Keep up with the news by installing RT’s extension for . Never miss a story with this clean and simple app that delivers the latest headlines to you.

 

Florida wants to deploy drone fleet to help kill mosquitoes

Published time: August 15, 2013 18:02
AFP Photo/Sanaria Inc./Robert Thompson

AFP Photo/Sanaria Inc./Robert Thompson

The good news is that modern technology may have finally helped find a new way to eliminate mosquitoes. The bad news is that it’s going to require more drones.

No, robotic Predator and Reaper drones like what’s seen overseas aren’t going to be deployed to section of America to shoot down skeeters with microscopic missiles. Officials in Florida are looking towards using unmanned aerial vehicles to deal with their mosquito problem though, and their solution isn’t as scary as you might think.

According to Phys.org, the Florida Keys Mosquito Control District is evaluating the use of a small, battery-powered UAV to help fight their war against the stinging insects.

By equipping tiny drones that weigh barely two pounds with small, infrared cameras, the Florida Keys mosquito squad hopes they can explore areas using the aircraft’s surveillance capabilities that humans may have a hard time accessing, such as swamps and shallow-water pools. Once the drones navigate over those areas and can alert those watching where the mosquitoes are socializing and breeding, and then a ground team can be ordered to target that specific region with the appropriate pesticides.

"If we can find the water, we can kill the mosquitoes. The real challenge is finding the water quickly enough,” District Director Michael Doyle told Phys.org.

Although it’s not exactly a challenge to find swarms of mosquitoes in the swampy Florida Keys, Doyle and company hope that the UAVs can find hubs earlier than what other tactics allows, thereby eliminating the insects before they can spawn en masse and spread disease.

Finding the water quickly means the district could move quickly to treat the areas with larvicide,” Nancy Owano reported for the website.

And while agencies across the country are searching for ways to get the most out of UAVs, Florida is already one of the drone leaders within the United States. Space Florida President Frank DiBello said last year that he wants the state government to invest $1.4 million towards a possible drone program, giving the Sunshine State a leg-up on other locales when the Federal Aviation Administration allows the first UAVs to sore later this year.

"We're positioning Florida with a foothold in a new industry," DiBello told his board of directors, according to Florida Today. "This is a thing that's good for the evolution of the aerospace industry in the state and we need to take that action and move on it."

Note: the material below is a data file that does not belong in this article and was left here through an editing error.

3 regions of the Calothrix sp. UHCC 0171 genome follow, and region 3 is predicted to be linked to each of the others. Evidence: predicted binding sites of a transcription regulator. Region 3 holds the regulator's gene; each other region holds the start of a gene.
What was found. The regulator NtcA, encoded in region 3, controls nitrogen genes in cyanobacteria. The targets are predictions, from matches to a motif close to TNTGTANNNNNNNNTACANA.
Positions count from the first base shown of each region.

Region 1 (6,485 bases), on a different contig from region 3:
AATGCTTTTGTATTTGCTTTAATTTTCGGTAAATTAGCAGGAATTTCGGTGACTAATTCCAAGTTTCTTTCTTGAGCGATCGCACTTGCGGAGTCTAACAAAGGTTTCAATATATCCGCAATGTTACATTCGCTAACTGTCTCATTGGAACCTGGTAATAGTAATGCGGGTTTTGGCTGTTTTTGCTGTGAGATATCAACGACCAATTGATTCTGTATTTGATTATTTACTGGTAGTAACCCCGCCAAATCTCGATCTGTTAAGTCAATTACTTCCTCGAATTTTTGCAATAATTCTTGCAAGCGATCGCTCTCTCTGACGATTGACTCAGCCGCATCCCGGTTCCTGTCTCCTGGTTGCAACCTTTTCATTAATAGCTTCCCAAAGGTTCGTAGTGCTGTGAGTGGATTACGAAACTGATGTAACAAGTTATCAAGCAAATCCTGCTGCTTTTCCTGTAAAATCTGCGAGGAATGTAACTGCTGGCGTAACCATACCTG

Meanwhile, others down south are opposed to letting drones fly freely in the Florida sky. Earlier this year, a Florida State Senate panel voted to ban local cops from using drones for surveillance purposes, a sentiment that has since been echoed in jurisdictions across the country.

In June, the FAA confirmed that it had issued it’s first-ever certificates of approval for the use of unmanned aircraft for commercial drone use. Those UAVs, the Scan Eagle X200 and Aero Vironment’s PUMA, will be used to monitor wildlife and environmental conditions off the Alaskan coast, where manned surveillance is often impossible.


Comments (11)

 

Davis Smith 11.12.2013 08:51

What I have to say about it is that to kill and stay away from the mosquitoes, one should hire a pest controller who can make you away from the problem of pests.

 

Davis Smith 02.12.2013 09:22

Its amazing, looking at the time and effort you put into your blog and detailed information you provide. I'll bookmark your blog and visit it weekly for your new posts.

 

Dean Goedde 26.09.2013 17:44

I'm 100% in favor of natural control measures such as natural predators. Smaller drones could do quick recon as mentioned in the story, then larger 'heavy bomber' drones immediately deliver eggs/tadpoles with precision. This dual drone system would greatly speed closing the loop between detection and the fix. versus tedious manned delivery and provide control. All areas could be treated regardless of access difficulty.

Disclaimer : I am a doctor of drones in real life, but I DON'T play one on TV :)

View all comments (11)
Add comment

Authorization required for adding comments

Register or

Name

Password

Show password

Register

or Register

Request a new password

Send

or Register

To complete a registration check
your Email:

OK

or Register

A password has been sent to your email address

Edit profile

X

Name

New password

Retype new password

Current password

Save

Cancel

Follow us